University of Chicago history professor George Chauncey ’77 GRD ’83, a scholar in gay history whom Yale may seek to hire, discussed his forthcoming book, tentatively titled “The Strange Career of the Closet: Gay Male Culture, Consciousness, and Politics from the Second World War to the Gay Era,” at a talk Tuesday afternoon in the Hall of Graduate Studies.
Addressing a gathering of about 50 students and professors, Chauncey discussed gay culture in mid-20th century New York, the effects of Cold War politics on gay life, and changes in gay self-identification from the 1920s through the 1960s.
“Managing the gay life was constantly difficult for most men and occasionally excruciating for almost everyone,” he said. “There was much more of an oppressive attitude in the Cold War period.”
Though Chauncey — the author of two other books on gay culture and history — has a tenured post at the University of Chicago and has received an offer from New York University, History Department Chair Paul Freedman said Yale also hopes to extend Chauncey an offer, pending the approval of other department faculty and the University administration.
“We hope there’s a possibility we might be able to attract him,” Freedman said. “Of course, he has a perfectly good job right now, and he has an offer from New York University. So that doesn’t mean he’s coming here, but yes, we’re interested.”
Chauncey has not indicated whether he would accept an offer to teach at Yale. Under University policy, candidates for professorships must be approved by the relevant academic department’s advisory committee and the Faculty of Arts and Sciences Steering Committee.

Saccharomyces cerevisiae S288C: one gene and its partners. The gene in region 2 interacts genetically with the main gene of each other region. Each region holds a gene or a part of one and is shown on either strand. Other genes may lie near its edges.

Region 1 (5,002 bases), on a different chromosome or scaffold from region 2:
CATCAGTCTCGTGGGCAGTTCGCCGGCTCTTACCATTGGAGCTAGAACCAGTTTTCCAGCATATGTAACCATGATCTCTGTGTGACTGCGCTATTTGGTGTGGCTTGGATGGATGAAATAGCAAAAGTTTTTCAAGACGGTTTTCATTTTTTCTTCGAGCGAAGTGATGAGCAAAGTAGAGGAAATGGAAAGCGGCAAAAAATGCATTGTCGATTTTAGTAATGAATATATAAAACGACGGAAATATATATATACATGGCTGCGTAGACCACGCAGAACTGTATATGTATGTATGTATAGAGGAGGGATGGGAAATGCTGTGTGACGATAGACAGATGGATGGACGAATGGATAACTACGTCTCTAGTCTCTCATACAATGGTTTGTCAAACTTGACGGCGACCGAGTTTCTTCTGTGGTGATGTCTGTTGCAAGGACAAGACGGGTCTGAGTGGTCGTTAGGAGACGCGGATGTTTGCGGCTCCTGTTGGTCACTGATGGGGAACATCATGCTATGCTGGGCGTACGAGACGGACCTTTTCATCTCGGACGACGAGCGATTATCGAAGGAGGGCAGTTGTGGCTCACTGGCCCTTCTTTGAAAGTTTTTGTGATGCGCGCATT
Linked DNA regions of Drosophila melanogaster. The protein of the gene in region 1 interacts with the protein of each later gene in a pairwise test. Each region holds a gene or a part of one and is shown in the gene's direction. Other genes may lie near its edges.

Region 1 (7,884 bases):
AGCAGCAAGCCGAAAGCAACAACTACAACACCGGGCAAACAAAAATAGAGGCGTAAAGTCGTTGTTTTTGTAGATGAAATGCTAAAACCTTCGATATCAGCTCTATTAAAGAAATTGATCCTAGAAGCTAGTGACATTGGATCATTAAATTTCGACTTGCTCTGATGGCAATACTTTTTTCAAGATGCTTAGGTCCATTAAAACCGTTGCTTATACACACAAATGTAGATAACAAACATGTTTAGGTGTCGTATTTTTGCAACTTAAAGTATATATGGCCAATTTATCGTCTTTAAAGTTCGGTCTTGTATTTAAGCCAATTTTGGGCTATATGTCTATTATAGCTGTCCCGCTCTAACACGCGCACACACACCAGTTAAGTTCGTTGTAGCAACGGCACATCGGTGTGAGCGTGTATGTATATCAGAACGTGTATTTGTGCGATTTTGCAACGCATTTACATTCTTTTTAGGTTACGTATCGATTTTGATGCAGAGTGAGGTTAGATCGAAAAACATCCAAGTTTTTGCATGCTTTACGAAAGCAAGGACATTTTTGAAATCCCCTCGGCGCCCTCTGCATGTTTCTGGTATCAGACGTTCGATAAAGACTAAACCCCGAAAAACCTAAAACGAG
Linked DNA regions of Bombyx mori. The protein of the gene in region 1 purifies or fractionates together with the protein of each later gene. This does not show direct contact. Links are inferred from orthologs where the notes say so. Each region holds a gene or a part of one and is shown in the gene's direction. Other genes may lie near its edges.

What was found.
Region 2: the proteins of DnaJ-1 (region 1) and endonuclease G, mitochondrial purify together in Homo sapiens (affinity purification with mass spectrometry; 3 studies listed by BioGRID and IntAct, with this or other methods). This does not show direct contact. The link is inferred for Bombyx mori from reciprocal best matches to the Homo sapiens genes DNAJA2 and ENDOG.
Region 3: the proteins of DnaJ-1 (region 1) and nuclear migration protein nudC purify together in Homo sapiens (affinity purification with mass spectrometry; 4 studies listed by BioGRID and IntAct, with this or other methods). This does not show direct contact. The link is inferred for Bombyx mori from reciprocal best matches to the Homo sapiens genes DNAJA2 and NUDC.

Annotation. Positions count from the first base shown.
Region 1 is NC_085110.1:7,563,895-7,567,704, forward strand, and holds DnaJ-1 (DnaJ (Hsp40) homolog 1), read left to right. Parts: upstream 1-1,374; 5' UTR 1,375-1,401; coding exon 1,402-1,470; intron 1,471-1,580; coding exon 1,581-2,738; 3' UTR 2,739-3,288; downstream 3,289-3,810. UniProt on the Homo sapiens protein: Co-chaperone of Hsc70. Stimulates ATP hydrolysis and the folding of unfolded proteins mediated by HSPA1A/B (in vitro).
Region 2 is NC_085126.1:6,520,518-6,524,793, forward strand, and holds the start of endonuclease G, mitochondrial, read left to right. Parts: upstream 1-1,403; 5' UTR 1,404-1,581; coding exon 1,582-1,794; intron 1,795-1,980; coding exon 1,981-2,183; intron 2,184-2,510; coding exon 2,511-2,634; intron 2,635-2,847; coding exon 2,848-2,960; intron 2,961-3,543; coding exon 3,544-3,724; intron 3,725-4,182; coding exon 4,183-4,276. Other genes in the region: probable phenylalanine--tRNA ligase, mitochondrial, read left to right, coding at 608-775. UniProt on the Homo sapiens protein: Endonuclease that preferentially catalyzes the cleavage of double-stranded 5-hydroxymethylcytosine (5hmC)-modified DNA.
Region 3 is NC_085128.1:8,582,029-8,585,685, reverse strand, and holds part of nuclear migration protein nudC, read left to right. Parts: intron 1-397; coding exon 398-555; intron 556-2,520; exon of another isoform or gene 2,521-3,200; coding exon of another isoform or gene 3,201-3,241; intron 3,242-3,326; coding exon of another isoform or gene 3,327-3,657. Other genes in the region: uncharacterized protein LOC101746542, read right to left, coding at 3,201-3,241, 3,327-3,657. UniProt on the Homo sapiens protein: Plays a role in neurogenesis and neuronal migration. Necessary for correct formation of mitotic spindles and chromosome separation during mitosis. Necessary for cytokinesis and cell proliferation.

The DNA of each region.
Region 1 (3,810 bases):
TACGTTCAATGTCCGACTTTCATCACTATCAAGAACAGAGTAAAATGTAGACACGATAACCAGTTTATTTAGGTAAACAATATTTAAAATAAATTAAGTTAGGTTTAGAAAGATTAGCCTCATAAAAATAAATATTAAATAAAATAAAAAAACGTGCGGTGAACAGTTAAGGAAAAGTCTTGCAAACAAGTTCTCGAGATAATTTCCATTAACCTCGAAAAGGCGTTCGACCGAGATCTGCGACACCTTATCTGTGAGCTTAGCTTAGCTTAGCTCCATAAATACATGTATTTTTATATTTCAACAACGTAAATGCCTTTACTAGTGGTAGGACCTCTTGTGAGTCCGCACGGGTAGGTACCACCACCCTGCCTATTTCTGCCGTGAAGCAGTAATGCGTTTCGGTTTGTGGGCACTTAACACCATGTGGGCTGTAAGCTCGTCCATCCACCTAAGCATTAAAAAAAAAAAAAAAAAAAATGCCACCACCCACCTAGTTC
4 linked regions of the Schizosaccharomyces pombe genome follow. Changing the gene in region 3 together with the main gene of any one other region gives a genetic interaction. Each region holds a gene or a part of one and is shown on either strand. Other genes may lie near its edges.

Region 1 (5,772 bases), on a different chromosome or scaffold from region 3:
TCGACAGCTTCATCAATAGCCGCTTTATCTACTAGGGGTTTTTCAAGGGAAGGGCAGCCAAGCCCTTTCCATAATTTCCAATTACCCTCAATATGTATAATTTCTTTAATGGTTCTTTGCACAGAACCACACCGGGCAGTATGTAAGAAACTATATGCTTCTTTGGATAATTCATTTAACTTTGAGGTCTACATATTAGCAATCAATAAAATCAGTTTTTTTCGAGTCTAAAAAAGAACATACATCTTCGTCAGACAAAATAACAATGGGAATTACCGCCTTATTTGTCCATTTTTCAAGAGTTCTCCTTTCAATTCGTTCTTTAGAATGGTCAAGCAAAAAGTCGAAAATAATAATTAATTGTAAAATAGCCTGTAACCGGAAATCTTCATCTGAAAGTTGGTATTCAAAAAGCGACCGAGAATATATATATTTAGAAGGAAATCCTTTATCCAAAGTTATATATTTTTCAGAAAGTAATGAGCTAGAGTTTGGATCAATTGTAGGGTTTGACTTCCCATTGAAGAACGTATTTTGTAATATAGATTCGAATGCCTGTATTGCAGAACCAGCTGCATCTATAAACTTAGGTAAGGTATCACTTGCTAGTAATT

In his talk Tuesday, Chauncey described how researching for his most recent book altered some of his previous conceptions about the dynamics of gay life in post-World War II America. For example, he said, some 1950s New York communities had enough of a gay presence that they were able to withstand periodic public outlashes against homosexuals caused by newspaper spreads and local elections with greater success than he had originally believed.
“Despite our preconceptions about postwar repression, this group of gay bars [in Greenwich Village] was remarkably stable,” he said. “Two of these bars kept their doors open for 25 years.”
Chauncey described an attitude shift among gay men toward fusing one’s private and public life from the 1950s to the 1960s. He said the increased emphasis on social openness in the ’60s stood in contrast to the attitude of many men — both heterosexual and homosexual — during the ’50s, who more strictly partitioned their public and private lives. This change in outlook prompted many more gay men to “come out of the closet” in the 1960s, Chauncey said.
“Men in the 1950s found it easier to hide their homosexuality because they saw that hiding one’s private life was a discipline to which most men habituated,” he said. “The youth movement [in the 1960s] engaged in an existential quest for authenticity and personal meaning. The rejection of role playing, the insistence on civility itself and on expressing one’s holistic self coursed through ’60s culture.”
But as a consequence of the new openness, Chauncey said, backlash against gay men became more pronounced during the 1960s than it was in the 15 years following World War II.
By the mid-1960s many Americans had come to associate homosexuality with drug addiction, vandalism and juvenile delinquency, he said, and the growing preoccupation with policing homosexual behavior continued to consolidate the walls between homosexuals and heterosexuals.
Gerry Cadava GRD ’08 said he thinks Chauncey would make a strong addition to the Yale faculty.
“I thought he was great,” Cadava said. “I know very little about the actual material, but I think it’d be great to have him here.”
Larry Kramer ’57, for whom the Larry Kramer Initiative for Lesbian and Gay Studies at Yale is named, told the News last fall that he hopes to endow a new professorship in gay and lesbian history.